Thursday, April 5, 2012

Review: Half Blood Blues

Half Blood Blues
By Esi Edugyan
Picador February 2012 
319 pages
Finalist for the Man Booker Prize/Longlisted for the Orange Prize
From the library 

Sid Griffiths, an elderly bass player, is invited to attend a festival in honor of former band mate Hieronymus Falk. The documentary shown there reveals a secret that Sid has kept for many years. He stood by and watched as Hiero was arrested by the Nazis. Everyone believes that the great trumpeter died shortly after the war, a casualty of racism and Sid’s refusal to intervene. At the festival, Sid’s friend and former band mate Chip reveals that Hiero is not dead after all. In fact, Chip and Hiero have been corresponding and now Chip thinks they should go visit him. This revelation takes Sid back to Berlin and Paris in 1939, the scenes of some of his greatest failures.

In Paris, they meet up with Louis Armstrong and start to work on a track that will be lost and then discovered after the war. This song will forever change the face of jazz music. “Of course, the recording’s cult status had to do with the illusion of it all. I mean, not just of the kid but all of us, all the Hot-Time Swingers. Think about it. A bunch of German and American kids meeting up in Berlin and Paris between the wars to make all this wild, joyful music before the Nazis kick it to pieces? And the legend survives when a lone tin box if dug out of a damn wall in a flat once belonged to a Nazi? Man. If that ain’t a ghost story, I never heard one.”

Ms. Edugyan does an excellent job of transporting the reader to Berlin and Paris on the verge of war. You feel the tension as they go from safe, familiar places to war zones. The dialect is very unique and specific to both the time period and the circles which Sid and his friends frequent. For a novel that revolves around music, it is still very accessible to someone who knows nothing about jazz.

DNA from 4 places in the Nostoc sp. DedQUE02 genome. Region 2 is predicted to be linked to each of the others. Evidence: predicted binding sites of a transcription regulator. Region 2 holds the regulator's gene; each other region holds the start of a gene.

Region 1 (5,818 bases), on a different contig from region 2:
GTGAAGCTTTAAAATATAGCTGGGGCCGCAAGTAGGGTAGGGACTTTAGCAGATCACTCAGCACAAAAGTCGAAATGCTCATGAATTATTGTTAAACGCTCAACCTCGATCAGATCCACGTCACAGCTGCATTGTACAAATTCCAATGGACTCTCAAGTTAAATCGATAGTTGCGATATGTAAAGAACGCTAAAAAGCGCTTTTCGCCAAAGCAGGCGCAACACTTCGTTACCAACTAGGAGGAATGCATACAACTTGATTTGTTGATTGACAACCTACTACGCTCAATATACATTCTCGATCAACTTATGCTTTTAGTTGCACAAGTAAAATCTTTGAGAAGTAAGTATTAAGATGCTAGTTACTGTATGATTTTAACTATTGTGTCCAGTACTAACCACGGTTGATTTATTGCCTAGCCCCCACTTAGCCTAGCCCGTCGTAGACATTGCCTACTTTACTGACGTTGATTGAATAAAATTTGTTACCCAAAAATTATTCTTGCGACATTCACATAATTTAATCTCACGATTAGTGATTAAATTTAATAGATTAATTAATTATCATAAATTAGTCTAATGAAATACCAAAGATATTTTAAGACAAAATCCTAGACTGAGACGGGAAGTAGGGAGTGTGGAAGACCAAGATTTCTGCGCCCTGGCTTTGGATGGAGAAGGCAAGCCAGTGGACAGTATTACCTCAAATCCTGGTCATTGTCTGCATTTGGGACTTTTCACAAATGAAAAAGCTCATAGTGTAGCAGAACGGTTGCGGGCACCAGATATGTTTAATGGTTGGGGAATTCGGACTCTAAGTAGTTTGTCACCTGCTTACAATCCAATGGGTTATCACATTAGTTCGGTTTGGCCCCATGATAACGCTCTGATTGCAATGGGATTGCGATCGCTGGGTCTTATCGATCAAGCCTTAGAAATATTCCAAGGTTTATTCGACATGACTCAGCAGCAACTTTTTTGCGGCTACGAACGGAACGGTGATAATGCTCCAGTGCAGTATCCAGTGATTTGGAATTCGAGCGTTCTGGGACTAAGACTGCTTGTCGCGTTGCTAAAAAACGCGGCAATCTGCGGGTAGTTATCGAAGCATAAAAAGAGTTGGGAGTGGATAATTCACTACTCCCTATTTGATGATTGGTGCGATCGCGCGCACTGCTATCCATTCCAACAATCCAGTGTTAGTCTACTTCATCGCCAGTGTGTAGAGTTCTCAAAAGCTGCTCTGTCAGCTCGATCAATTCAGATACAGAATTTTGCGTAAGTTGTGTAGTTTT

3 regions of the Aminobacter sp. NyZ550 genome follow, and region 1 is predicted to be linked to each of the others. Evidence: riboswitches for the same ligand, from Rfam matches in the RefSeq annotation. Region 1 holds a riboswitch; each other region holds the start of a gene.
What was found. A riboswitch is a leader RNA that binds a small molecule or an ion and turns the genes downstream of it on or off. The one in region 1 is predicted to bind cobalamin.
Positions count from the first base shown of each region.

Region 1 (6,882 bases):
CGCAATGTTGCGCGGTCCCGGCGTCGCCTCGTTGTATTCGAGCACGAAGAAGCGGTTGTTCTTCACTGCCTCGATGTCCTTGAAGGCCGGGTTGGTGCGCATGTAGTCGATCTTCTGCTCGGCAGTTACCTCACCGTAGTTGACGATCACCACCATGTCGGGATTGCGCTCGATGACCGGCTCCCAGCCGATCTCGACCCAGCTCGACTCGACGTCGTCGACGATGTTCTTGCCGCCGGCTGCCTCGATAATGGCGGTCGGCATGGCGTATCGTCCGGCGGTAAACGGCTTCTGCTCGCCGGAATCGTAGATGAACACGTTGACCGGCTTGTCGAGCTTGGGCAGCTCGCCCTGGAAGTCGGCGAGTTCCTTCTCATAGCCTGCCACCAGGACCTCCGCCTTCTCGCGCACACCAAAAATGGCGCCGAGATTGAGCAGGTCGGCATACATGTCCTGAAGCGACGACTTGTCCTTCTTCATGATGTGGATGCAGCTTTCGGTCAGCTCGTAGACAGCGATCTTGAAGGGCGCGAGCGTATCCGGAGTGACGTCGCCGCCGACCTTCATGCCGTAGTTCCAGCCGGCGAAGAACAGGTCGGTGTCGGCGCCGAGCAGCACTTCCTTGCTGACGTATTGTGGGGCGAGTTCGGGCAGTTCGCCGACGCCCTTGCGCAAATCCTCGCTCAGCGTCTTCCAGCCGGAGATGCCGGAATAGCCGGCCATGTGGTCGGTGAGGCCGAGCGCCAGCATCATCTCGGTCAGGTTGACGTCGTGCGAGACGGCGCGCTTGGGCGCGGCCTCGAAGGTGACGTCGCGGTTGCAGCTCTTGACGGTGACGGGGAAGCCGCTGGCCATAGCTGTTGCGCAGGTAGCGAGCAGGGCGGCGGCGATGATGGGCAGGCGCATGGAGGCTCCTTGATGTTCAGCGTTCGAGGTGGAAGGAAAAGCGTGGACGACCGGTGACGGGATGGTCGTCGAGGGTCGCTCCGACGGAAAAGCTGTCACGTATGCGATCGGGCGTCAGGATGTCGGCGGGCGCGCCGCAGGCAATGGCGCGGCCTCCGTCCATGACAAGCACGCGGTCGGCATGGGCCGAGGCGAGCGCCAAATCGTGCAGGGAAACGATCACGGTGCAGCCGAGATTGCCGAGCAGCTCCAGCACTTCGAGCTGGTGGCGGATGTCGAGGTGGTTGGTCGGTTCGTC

The characters are well-written, but none of them really find their way into your head or your heart. The novel switches between past and present, and our narrator Sid is more interesting as the old man with regrets than as the jealous young musician. The other characters feel underdeveloped, especially Hiero. Although it may have been a conscious decision to make the object of Sid’s admiration and jealousy an enigma, it makes it difficult for the reader to feel anything for him. The other musicians don’t get a lot of page time, which is a loss because the little that we do get is interesting. Even Delilah, the beautiful songstress who captures Sid’s heart, remains mostly unknown to the men and to the reader.

I liked this book. I enjoyed reading about a niche group and the unique issues that the musicians faced because are black. While this is a good read, it’s not a book I feel compelled to extol to every person I encounter. With all of the buzz that this book and its author are receiving, it will be interesting to see what Esi Edugyan does next. 


  1. I just finished this book this morning! I agree with your review - I loved the uniqueness of the perspective and the sense of place and the grime and glamour of the jazz. But you're right, I didn't totally connect with any of the characters.

    1. I'm so glad someone agrees. I always worry that I'm missing something when I don't love a book that many people enjoy.